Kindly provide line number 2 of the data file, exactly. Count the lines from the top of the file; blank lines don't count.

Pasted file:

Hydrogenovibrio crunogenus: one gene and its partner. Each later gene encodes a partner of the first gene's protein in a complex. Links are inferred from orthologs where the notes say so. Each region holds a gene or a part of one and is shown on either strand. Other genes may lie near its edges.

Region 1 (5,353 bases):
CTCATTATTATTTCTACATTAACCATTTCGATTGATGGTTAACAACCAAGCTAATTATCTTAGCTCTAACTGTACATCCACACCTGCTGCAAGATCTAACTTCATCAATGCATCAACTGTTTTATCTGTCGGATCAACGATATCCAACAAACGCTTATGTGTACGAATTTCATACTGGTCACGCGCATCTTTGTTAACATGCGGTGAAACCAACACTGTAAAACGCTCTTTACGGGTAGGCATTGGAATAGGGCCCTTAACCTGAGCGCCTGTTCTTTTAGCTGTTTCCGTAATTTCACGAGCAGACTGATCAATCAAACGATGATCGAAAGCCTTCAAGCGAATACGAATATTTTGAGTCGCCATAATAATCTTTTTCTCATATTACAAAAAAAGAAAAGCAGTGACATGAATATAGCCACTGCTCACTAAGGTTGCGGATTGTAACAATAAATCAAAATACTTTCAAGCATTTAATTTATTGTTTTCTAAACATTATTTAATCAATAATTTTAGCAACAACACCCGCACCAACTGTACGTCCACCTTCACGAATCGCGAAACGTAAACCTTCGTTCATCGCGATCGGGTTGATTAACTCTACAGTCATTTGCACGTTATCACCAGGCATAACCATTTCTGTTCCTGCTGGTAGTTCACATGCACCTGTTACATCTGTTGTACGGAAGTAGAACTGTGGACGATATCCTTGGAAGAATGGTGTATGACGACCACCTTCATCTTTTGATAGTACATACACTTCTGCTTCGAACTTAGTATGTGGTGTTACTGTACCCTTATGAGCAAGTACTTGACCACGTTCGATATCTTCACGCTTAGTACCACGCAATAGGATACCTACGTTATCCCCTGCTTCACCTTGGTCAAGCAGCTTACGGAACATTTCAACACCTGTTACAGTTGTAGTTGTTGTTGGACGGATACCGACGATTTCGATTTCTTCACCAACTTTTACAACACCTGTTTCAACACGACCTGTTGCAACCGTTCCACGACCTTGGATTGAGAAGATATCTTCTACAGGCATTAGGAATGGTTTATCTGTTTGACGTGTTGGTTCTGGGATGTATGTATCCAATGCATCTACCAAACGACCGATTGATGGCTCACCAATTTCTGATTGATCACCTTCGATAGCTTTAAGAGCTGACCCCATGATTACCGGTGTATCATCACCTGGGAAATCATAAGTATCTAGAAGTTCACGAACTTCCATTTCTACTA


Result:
Region 1 (5,353 bases):